If this applies to you–STITCH ON!

YOU are turning quilt tops into quilts and I applaud you!

YOU have chosen a motif you like and you are developing your quilt esthetic–and that is my goal as a quilt teacher.

I am not the quilt police or an art critic…My only goal is to help YOU on YOUR way.

Meander No More, FMQ, Lori Kennedy


To be honest, ruined is a very strong word.  The primary function of machine quilting is to combine the three quilt layers into one. By that definition, meandering and stippling are perfectly functional and acceptable.

What I am referring to is a visual preference and is completely subjective!

But as long as we are stitching… why not make our quilts beautiful and add personal touches to them.  (My sister loves her quilt with all the personal notes added...

Machine Quilting, Basket Quilt

Machine Quilting, Basket Quilt



Stippling is not easy for everyone.

Many people (like me) find stippling very difficult. Stippling is not necessarily an easy motif to learn.  There are no stopping points and no concrete steps to follow.    I wrote about it –Why so Many of us Can’t Stipple or Meander HERE.   Many beginner quilters have been frustrated by this “Beginner Motif”.

There are many easy motifs.

I am also against stitching allover Stippling or Meandering as a default motif-instead of learning a variety of stitches.   There are over 100 Step by Step tutorials provided FREE here.  Many of them are quite easy to learn with a little doodling.

Quilting should enhance the piecework or appliqué.

The right motif can enhance the patchwork or appliqué below, and all over stippling rarely does the trick.


Imagine The Poppy Quilt with stippling or meandering all over it?

The quilting on this is very simple. Any beginner could quilt this.  The wavy lines give the poppy dimension and enhance the appliquéd flower.  Allover stippling would have ruined this quilt by flattening the entire design.

Poppy Quilt

Next, imagine my Modern Log Cabin quilt with Stippling or Meandering

What do YOU think?

The quilting on this is as easy (or easier) than meandering–and it enhances the quilt below.  Would meandering have been as effective?

Hand Dye, Log Cabin Quilt

What about the Wedding Ring Quilt?

Would meandering have enhanced this quilt?

You know my answer–but what do YOU think?

Double Wedding Ring Quilt


The quilt motif has nothing to do with the feel of the quilt–let’s save that for Open Line Friday!


I hope that I have convinced you to move beyond meandering.

Stay tuned tomorrow for easy alternatives

What about YOU?  Do YOU love the look of meandering?  Do YOU find it relaxing to stipple?  Do YOU find it difficult to stitch?  Do YOU think it enhances quilts?  Have YOU ever “ruined” a quilt?

We’d LOVE to hear!



PS…All tutorials, images and information are the property of Lori Kennedy at The Inbox Jaunt and are intended for personal use only.  Feel free to re-blog, pin or share with attribution to The Inbox Jaunt.  For all other purposes, please contact me at  Thanks!

Craftsy Title Card

Craftsy logo





Water and Ice-A Machine Quilting Tutorial

Water, Ice Machine Quilting Tutorial, Lori Kennedy

Good Morning, Quilters!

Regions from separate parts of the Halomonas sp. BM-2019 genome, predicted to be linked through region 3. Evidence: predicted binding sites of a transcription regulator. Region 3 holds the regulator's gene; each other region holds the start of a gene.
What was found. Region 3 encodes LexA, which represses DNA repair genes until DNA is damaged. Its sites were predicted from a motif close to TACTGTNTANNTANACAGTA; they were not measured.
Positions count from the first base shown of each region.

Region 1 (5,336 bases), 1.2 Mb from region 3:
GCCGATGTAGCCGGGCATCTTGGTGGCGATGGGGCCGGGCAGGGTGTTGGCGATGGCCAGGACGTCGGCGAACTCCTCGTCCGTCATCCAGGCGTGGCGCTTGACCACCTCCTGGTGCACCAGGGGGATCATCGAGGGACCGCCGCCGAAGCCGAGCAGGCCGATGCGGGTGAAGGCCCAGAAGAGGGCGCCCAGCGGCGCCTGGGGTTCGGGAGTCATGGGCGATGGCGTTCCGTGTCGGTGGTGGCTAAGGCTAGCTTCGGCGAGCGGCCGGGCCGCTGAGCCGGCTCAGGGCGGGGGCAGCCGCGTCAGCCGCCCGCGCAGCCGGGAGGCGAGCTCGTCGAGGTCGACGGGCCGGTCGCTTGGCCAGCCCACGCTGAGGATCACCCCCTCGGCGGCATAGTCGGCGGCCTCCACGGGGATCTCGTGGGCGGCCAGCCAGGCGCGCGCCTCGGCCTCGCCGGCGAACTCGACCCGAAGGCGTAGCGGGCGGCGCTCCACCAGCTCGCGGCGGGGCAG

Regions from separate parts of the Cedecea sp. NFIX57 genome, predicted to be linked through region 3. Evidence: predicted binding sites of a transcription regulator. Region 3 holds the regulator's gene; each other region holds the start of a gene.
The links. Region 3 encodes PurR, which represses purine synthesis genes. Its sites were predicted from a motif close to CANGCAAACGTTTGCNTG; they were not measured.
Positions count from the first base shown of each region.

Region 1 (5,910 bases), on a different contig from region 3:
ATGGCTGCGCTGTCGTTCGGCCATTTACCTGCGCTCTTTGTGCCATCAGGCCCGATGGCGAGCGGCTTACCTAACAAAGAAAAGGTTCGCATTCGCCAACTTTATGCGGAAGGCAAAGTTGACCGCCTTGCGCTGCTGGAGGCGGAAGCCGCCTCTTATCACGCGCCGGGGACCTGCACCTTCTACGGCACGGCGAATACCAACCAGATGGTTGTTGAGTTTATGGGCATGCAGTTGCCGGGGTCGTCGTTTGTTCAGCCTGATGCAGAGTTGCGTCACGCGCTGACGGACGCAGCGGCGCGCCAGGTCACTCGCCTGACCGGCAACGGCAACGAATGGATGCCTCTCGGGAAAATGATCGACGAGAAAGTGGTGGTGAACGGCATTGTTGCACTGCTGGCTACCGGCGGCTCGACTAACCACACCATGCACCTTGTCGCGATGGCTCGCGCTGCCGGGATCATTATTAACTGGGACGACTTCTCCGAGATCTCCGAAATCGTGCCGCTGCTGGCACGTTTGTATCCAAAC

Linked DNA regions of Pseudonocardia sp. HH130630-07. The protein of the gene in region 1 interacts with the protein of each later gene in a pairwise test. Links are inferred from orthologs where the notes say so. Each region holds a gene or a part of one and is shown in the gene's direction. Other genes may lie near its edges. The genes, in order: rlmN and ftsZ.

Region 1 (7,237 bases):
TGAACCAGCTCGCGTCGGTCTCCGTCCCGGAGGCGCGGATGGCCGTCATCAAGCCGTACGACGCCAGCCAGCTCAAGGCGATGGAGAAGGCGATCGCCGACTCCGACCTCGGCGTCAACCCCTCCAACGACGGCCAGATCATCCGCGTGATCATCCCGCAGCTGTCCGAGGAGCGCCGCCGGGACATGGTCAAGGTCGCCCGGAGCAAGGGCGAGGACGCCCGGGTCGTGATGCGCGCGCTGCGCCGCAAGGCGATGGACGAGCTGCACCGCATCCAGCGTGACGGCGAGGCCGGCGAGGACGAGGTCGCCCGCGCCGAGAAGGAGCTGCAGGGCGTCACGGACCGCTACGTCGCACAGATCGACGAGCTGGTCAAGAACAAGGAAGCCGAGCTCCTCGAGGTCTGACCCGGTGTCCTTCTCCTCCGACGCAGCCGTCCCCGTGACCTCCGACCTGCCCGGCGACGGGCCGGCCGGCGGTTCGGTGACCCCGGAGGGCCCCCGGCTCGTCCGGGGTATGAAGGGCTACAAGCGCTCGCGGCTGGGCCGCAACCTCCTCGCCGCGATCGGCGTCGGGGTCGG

Welcome to all our new followers from The Quilt Show, Pinterest, Facebook and more.  There has been a lot of interest in the Ruining Quilts post.  It is clear–we all have some fears associated with machine quilting.

Fear no more-YOU are in the right place!

We will help you find YOUR way to beautiful quilts and beautiful quilting.

If you are new to The Inbox Jaunt, you might want to start with The Motif Library-with more than 100 step-by-step tutorials.

And I consider doodling an essential skill–so check out the Doodle Lesson page as well.

Not sure how to set up your machine for quilting?  Try Twelve Steps to Machine Quilting HERE

And for a video version – try one of my Craftsy videos (50% off for readers of The Inbox Jaunt)

This will give you a good start– then stick around for the tutorials, quilt-a-longs, giveaways, patterns, product reviews, books, magazines, open forums…..

Everything to HELP YOU gain confidence with machine quilting!


Today’s tutorial is a pretty swirling pattern that could be used as a background fill or allover motif on any quilt. I could also imagine it on an art quilt creating the texture of water or the swirls on top of ice.  Any figure skaters in the group?

After hours of doodling, it seems Water and Ice looks best when stitched at an angle-as opposed to straight vertical lines.  No need to draw diagonal guidelines–just “eyeball” this one to keep it loose and water-like.

Begin by stitching a wavy line.

Water, Ice Machine Quilting Tutorial, Lori Kennedy

Add another wave-extending slightly farther to the right.

Water, Ice Machine Quilting Tutorial, Lori Kennedy

To add a swirl, curl in…

Water, Ice Machine Quilting Tutorial, Lori Kennedy

Then back out again.

(NOTE-The swirl is similar to a sideways Paperclip-Tutorial HERE)

Paperclip, Free Motion Quilting

Water, Ice Machine Quilting Tutorial, Lori Kennedy

Curve around and extend a little farther to the right.

Water, Ice Machine Quilting Tutorial, Lori Kennedy

Combine wavy lines and swirls.

Water, Ice Machine Quilting Tutorial, Lori Kennedy

Then stitch back, adding wavy lines and swirls.

Water, Ice Machine Quilting Tutorial, Lori Kennedy

Water, Ice Machine Quilting Tutorial, Lori Kennedy

Makes me think of Florida…
Sunset, Lori Kennedy

What about YOU?

Any Water or Ice quilts stirring in YOUR sub conscience?

We’d love to hear!

Lots more quilting all week–including How to Ruin Your Quilt with Stippling.

Happy Stitching!


PS…This tutorial was stitched on my BERNINA 770QE (just love the stitch formation!) with Sulky 40wt Rayon thread on top and 50 cotton Aurifil in the bobbin.

PS…All tutorials, images and information are the property of Lori Kennedy at The Inbox Jaunt and are intended for personal use only.  Feel free to share, pin or re-blog with attribution to The Inbox Jaunt.  For all other purposes, please contact me at  This post may contain affiliate links.  Thanks!